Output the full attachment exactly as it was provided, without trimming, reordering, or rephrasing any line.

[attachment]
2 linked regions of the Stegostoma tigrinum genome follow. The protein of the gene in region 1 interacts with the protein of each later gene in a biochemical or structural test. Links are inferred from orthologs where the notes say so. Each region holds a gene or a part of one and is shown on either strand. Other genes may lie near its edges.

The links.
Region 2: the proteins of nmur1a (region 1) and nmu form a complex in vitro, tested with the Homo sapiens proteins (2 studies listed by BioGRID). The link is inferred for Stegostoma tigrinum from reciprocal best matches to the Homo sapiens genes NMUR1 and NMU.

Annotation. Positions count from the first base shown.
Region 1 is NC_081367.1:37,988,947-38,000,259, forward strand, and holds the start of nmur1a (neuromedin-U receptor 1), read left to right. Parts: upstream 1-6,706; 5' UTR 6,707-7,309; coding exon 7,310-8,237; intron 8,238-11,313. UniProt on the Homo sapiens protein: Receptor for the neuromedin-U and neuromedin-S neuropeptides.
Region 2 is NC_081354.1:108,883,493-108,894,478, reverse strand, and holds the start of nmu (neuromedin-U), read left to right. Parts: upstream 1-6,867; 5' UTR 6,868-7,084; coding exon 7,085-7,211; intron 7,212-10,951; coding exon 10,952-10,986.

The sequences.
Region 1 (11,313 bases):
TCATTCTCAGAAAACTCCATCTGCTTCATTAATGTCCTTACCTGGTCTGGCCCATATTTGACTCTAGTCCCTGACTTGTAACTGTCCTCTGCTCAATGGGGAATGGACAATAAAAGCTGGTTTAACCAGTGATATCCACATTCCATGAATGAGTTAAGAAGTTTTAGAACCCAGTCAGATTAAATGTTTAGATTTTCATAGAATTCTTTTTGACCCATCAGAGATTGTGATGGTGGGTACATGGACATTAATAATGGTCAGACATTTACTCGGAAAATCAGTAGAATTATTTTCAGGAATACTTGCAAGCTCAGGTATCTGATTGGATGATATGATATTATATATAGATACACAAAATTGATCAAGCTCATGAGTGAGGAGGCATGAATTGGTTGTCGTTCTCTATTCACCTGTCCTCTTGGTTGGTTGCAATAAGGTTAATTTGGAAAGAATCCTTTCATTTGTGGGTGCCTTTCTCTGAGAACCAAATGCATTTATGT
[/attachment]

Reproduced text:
2 linked regions of the Stegostoma tigrinum genome follow. The protein of the gene in region 1 interacts with the protein of each later gene in a biochemical or structural test. Links are inferred from orthologs where the notes say so. Each region holds a gene or a part of one and is shown on either strand. Other genes may lie near its edges.

The links.
Region 2: the proteins of nmur1a (region 1) and nmu form a complex in vitro, tested with the Homo sapiens proteins (2 studies listed by BioGRID). The link is inferred for Stegostoma tigrinum from reciprocal best matches to the Homo sapiens genes NMUR1 and NMU.

Annotation. Positions count from the first base shown.
Region 1 is NC_081367.1:37,988,947-38,000,259, forward strand, and holds the start of nmur1a (neuromedin-U receptor 1), read left to right. Parts: upstream 1-6,706; 5' UTR 6,707-7,309; coding exon 7,310-8,237; intron 8,238-11,313. UniProt on the Homo sapiens protein: Receptor for the neuromedin-U and neuromedin-S neuropeptides.
Region 2 is NC_081354.1:108,883,493-108,894,478, reverse strand, and holds the start of nmu (neuromedin-U), read left to right. Parts: upstream 1-6,867; 5' UTR 6,868-7,084; coding exon 7,085-7,211; intron 7,212-10,951; coding exon 10,952-10,986.

The sequences.
Region 1 (11,313 bases):
TCATTCTCAGAAAACTCCATCTGCTTCATTAATGTCCTTACCTGGTCTGGCCCATATTTGACTCTAGTCCCTGACTTGTAACTGTCCTCTGCTCAATGGGGAATGGACAATAAAAGCTGGTTTAACCAGTGATATCCACATTCCATGAATGAGTTAAGAAGTTTTAGAACCCAGTCAGATTAAATGTTTAGATTTTCATAGAATTCTTTTTGACCCATCAGAGATTGTGATGGTGGGTACATGGACATTAATAATGGTCAGACATTTACTCGGAAAATCAGTAGAATTATTTTCAGGAATACTTGCAAGCTCAGGTATCTGATTGGATGATATGATATTATATATAGATACACAAAATTGATCAAGCTCATGAGTGAGGAGGCATGAATTGGTTGTCGTTCTCTATTCACCTGTCCTCTTGGTTGGTTGCAATAAGGTTAATTTGGAAAGAATCCTTTCATTTGTGGGTGCCTTTCTCTGAGAACCAAATGCATTTATGT